Tuesday, May 1, 2012

Epilogue of Yellowstone

Yellowstone National Park contains world renowned: geothermal features, volcanic past, over 50 species of mammals, 311 recorded species of birds, and the devastating fire of 1988. Out of the 3 million visitors that travel to Yellowstone each year, many will leave the park without see the worlds largest aggregation of upright petrified trees, or the unique sedimentary rock formations of hoodoos

The two main attractions are:

Volcano activity

USGS Geologic Map of the lava flows overlaying with the faults.
Examples are: pumice breccia on Purple Mountain, Obsidian CliffBalsalt columns at Overhanging Cliff, tuff at Virginia Cascade (that is undergoing weathering!), and the famous caldera of Yellowstone.

Geothermal features
Diagram of the different types of geothermal features found in Yellowstone. Yellowstone is the most concentrated location of geothermal activity with 10,000 thermal features and 300 geysers!

Grand Canyon of Yellowstone is another main tourist attraction, with over eight different viewing spots along the Yellowstone River. The two major waterfalls are Lower Falls and Upper Falls. 
Aerial view of Upper and Lower Falls in 1974.
Yellowstone River contains: meandering channels, alluvial deposits, waterfalls, eroding bedrock, and knick points. This perennial river is part of a larger dendritic drainage pattern, starting in North Dakota. Observing the map of the drainage basin, there are three tributaries with Yellowstone River being the largest. 

Section of Missouri River Basin with Yellowstone River at the main tributary. Yellowstone National Park is highlighted in yellow.

Ten years from now Yellowstone River will continue eroding away the canyon, picking up the softer rhyolite in the dissolved and suspended load. Resistant rock, in this case hard rhyolite, will collapse as undercuts crave out the less resistant rock. Scientists speculate an ancient geyser basin is responsible for the softening of the rhyolite (chemical weathering), that in turn help create the waterfalls. Both Upper and Lower Falls will retreat upstream, showing the knick points are temporary. Yellowstone River occupies a V-shaped valley, exposing the process of fluvial erosion and perhaps a flood by glacial dam breaking over 14,000 years ago.

Yellostone's 1988 fire that destroyed one-third of Yellowstone could happen again in a hundred years!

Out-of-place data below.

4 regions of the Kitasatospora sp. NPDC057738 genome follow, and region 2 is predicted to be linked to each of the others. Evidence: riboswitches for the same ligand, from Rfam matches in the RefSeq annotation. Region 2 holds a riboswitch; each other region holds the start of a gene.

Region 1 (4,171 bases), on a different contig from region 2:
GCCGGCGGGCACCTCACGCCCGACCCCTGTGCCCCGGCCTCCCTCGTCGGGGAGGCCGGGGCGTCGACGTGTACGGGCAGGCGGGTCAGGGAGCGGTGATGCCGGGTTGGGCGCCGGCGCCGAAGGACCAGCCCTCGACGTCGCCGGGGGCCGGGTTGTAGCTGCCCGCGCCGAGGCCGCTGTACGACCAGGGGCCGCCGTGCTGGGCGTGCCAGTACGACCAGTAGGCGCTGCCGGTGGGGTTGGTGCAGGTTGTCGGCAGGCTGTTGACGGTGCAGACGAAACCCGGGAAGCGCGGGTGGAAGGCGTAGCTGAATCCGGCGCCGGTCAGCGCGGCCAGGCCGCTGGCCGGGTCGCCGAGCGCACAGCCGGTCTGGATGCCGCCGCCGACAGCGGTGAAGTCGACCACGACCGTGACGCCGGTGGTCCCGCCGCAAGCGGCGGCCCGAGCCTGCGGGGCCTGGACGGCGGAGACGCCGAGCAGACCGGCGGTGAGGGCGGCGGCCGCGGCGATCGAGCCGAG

Over 25,000 firefighters participated to control the flames that lasted from early July to October in 1988.

The likelihood that a fire of the 1988's size will happen now is slim. There is still vegetation growing, and not the quantities that it needs to start, and maintain a fire of that magnitude. Majority of Yellowstone, eighty percent, is composed of forest. Lodgepole pine make up the forests. These trees have brittle needles due to the less around of precipitation; retaining as much moisture as possible.  The soil of Yellowstone is mostly weathered rhyolite bedrock formed from lava flows that filled the caldera. New vegetation in an arid landscape, pine trees, soil that wicks away moisture is a great recipe for a wild fire. 

Rhyolite is the main soil at Yellowstone, exposing Yellowstone's violent past.
Rhyolite is not permeable and a low nutrient content. Geoscientists studying sediment cores say fires have increased in frequency over the past 9,000 years, compared to the collection of over 17,000 year history. If the carbon dioxide continues to increase in our ozone, causing temperatures to rise, we may see more frequent fires in Yellowstone. Vistors here in 1988 are taking photos of the recent fire. Evidence from the petrified forests (chemical weathering by concentrated silica in the groundwater.) in Yellowstone are dated back to the Eocene period. Where the climate was around 7-12 degrees warmer than it is today. Scientists discovered the petrified trees were types that require wetter and warmer climate. Examples of petrified trees in Yellowstone are: Chestnut, Magnolia, Sycamore and Willow. Evidence that vegetation will thrive with several decades of uninterrupted growth (currently happening) and wet years (what the climate may be in 100 years) a massive fire may burn Yellowstone again.

Satellite image of Yellowstone's 1988 fire.

Rhyolite magma is moving upward towards to two domes. 
In a thousand years, the two resurgent domes in Yellowstone will have grown to concerning levels. As my previous blog discussed, earthquake swarms can have up to two thousand earthquakes in a span of four months! Faults can generate earthquakes, which there are many faults around the caldera. Earthquakes can: create geothermal explosions, cause debris flows, flooding, and damage roads. Importantly, earthquakes trigger compression of the plates near the fault lines, increasing the size of the resurgent domes. 

Looking northwest Mallard Lake Dome and the gaben that formed along its axis.
760,00 years passed between the first super-eurption to the second one, and 650,000 years passed since the second, and third eruption. It has been 640,000 years since the last Yellowstone eruption. Scientists hypothesize that we are owe for our next big eruption. Yet, Yellowstone's hot spot is continuing to move underneath the North American Plate traveling southwestward, perhaps changing the future of Yellowstone next eruption!

Generalized cross section of the crust underYellowstone. Expressing the ring faults where a lot of the earthquakes and growth of the domes occur.

One key factor in the future of Yellowstone are the tourists. Yellowstone is a hot spot for vacations. People bring in pollution, trash, food and congestion to the once mysterious place. The interaction between the wildlife and visitors have transformed over the century. So will the geology and the physical geography of Yellowstone National Park!

My Ma, and I depressed at the Leaving Yellowstone National Park sign.


No comments:

Post a Comment